On the cool but too short 'Musicogenic Epilepsy' , Schmitz offers up a lovely duel between Michael Elzer's Chapman Stick and Pantelis Petrakakis' fluid bass guitar, low-end extravaganza of the highest order, ably decorated by some shining keys and drums. Great stuff, highly entertaining up to now but the best is yet to come, with the arrival of guest Andrew Marshall on Spanish guitar, he of Willowglass fame, ably assisted on electric axe by Arne Schafer of Apogee and Versus X repute. Gary Farmer handles the bass duties but it really is Andrew's show, as he does a truly lovely job, proof that Hackett does have students out there! 'Sheol' is the crowning piece here, a glowing affair of infinite beauty, the word itself being a Jewish term defining a place for the dead.

'Lick Me' is a return to the more extroverted instrumental jamming that Schmitz enjoys, heavy duty riff (a variation on 'Hey Bulldog' from the Beatles?) , essentially a duet with Dago handling the 6 and 4 strings while Hans-Jorg tackles the percussives and the ivories. Throw in some snippets of Aerosmith, Black Sabbath, Nirvana, that Hey Bulldog cream and My Sharona, and well, you can guess the rest. Fun driving music that you can lick!

Pantelis does his best Mick Karn imitation (both Greeks and one a Cypriot to boot) a wobbly resurrection of the fretless wonder on the reptilian 'the Venturous Dream of a Schlabbershirt' (whatever that means). A perfect segue into 'Thin as a Skin' , a parody/homage to Jethro Tull's classic and need I say, a stunning instrumental reworking of this prog classic which is worth hunting this down on its own merits. Schmitz credits Harold (the Barrel?), Gerald (obviously Bostock) and himself for having the inspiration to tackle this 22 minute behemoth. To his credit, this is not a note for note copy but a total deviation from the original with occasional slick winks and nods while remaining stylistically reverential. It's also heavier, brasher and more manic. Unruh does both flute and violin, giving this a mercurial velocity. A child-like xylophone and mellotron duet recalls Hackett's 'Shadow of the Hierophant' blow out. A fun-filled ride this is, unabashed playfulness and gentle reverence. The urgency and power are stimulating, the classic theme given a thorough massage, the rabid flute causing quite some damage. To dare tackle a Barriemore Barlow only proves that Schmitz can beat his drums with great skill.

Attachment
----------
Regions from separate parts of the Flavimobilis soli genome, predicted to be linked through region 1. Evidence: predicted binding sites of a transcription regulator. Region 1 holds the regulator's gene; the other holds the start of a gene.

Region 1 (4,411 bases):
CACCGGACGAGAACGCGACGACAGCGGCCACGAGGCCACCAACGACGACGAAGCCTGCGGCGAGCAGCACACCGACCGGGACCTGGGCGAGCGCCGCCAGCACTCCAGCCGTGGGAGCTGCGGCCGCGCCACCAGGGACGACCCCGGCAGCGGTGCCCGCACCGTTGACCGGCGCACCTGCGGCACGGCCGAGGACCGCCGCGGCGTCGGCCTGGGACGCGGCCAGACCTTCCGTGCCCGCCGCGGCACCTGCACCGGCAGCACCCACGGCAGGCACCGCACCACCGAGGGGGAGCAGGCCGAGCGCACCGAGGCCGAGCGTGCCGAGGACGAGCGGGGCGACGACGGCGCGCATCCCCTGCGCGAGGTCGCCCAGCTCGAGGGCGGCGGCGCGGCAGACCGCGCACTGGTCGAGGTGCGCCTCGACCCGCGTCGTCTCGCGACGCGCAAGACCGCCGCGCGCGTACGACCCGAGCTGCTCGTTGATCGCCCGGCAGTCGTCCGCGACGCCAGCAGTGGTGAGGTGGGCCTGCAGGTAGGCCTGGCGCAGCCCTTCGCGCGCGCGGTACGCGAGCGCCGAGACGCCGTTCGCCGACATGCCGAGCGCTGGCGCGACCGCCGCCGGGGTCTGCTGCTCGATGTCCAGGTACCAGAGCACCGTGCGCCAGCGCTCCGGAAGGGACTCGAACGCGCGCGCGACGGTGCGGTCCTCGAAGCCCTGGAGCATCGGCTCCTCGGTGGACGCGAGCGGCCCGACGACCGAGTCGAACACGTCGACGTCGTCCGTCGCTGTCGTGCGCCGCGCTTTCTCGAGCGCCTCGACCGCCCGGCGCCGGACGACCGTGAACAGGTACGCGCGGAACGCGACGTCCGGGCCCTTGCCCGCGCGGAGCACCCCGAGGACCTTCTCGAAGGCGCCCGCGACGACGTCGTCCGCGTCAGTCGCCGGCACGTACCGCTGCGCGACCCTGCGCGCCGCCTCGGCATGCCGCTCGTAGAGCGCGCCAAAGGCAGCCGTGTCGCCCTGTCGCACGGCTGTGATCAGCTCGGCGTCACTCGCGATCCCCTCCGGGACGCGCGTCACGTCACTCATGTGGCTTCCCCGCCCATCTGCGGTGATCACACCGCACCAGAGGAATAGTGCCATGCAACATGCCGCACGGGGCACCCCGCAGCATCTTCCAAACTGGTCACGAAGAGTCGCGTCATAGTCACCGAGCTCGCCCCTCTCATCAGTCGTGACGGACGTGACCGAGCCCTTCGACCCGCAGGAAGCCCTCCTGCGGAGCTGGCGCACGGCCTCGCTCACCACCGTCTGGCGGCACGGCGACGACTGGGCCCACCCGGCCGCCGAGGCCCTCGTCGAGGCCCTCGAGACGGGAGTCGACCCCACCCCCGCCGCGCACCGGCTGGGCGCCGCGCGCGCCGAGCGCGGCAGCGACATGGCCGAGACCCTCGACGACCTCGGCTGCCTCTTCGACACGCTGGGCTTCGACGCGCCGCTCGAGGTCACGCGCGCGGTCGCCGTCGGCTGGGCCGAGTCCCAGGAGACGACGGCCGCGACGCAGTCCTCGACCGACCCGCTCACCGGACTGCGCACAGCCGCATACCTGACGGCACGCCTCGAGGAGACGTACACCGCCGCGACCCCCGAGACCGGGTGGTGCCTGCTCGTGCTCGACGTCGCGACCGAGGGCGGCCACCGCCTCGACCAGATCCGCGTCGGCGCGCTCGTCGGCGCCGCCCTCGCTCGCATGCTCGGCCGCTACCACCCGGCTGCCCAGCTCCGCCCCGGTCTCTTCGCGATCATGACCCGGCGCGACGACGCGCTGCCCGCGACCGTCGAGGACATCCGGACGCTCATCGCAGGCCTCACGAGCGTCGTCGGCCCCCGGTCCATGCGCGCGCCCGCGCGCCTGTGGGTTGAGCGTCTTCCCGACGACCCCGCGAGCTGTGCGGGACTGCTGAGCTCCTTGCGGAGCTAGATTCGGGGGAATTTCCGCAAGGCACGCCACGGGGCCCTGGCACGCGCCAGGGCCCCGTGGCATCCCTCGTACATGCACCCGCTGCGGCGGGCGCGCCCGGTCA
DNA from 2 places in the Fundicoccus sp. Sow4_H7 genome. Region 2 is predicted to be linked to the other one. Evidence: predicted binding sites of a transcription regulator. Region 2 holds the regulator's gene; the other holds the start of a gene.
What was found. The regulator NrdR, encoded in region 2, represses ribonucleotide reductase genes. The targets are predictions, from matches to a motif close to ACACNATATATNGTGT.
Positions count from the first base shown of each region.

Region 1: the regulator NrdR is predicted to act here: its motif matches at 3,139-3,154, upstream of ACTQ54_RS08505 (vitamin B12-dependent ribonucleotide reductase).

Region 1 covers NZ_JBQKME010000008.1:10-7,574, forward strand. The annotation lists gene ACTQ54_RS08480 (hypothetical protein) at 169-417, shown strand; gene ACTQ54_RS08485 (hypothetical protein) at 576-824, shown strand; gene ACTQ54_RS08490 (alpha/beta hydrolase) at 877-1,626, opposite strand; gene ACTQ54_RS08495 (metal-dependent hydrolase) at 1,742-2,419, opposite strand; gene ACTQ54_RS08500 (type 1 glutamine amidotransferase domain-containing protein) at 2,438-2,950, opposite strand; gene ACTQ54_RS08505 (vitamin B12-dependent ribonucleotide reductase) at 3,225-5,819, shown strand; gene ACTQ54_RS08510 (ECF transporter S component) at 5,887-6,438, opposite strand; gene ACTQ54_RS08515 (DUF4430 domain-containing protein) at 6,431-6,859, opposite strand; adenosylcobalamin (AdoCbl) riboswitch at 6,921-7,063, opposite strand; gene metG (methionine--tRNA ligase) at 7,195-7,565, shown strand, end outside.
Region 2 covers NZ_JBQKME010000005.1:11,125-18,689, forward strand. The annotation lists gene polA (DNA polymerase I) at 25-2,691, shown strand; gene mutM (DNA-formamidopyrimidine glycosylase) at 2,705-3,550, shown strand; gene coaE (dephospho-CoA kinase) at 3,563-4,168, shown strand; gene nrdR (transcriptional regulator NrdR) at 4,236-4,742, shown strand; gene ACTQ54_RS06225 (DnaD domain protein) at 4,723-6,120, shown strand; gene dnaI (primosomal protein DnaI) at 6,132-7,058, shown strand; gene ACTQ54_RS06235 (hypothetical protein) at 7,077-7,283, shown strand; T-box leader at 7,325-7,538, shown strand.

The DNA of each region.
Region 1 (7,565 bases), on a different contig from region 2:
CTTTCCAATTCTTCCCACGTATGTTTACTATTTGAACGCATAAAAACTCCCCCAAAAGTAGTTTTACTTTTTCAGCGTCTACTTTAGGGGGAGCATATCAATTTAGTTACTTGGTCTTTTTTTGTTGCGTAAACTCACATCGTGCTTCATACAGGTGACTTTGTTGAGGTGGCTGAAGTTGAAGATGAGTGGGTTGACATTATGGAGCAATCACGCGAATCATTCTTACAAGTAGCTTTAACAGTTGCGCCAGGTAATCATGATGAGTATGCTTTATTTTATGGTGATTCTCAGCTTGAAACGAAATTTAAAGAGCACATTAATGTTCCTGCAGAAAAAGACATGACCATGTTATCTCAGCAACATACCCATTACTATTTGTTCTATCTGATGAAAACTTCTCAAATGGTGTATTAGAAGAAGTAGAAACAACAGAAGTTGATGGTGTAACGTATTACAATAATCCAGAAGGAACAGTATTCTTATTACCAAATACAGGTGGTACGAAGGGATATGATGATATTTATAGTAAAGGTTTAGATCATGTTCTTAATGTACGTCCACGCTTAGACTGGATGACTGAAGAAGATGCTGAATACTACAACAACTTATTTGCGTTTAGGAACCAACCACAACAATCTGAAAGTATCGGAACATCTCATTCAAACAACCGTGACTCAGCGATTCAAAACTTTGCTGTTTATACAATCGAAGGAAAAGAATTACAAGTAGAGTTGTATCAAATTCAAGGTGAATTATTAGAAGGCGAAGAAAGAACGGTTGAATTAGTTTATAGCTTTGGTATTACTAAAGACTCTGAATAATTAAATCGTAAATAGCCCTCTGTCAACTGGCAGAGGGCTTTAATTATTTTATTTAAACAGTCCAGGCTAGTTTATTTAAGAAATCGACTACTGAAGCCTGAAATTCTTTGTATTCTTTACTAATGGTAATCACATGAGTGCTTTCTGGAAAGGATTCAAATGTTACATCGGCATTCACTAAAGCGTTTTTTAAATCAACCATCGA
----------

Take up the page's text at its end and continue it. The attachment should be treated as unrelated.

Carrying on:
Nice little solo outro to seal this deal.

I am truly impressed by the amazing sense of adventure and total lack of pomposity, a fun album I intend to revisit many times again. Thanks to Windhawk for sending me a copy, this was way better than I ever thought!

4 Regal Tempos

tszirmay | 4/5 |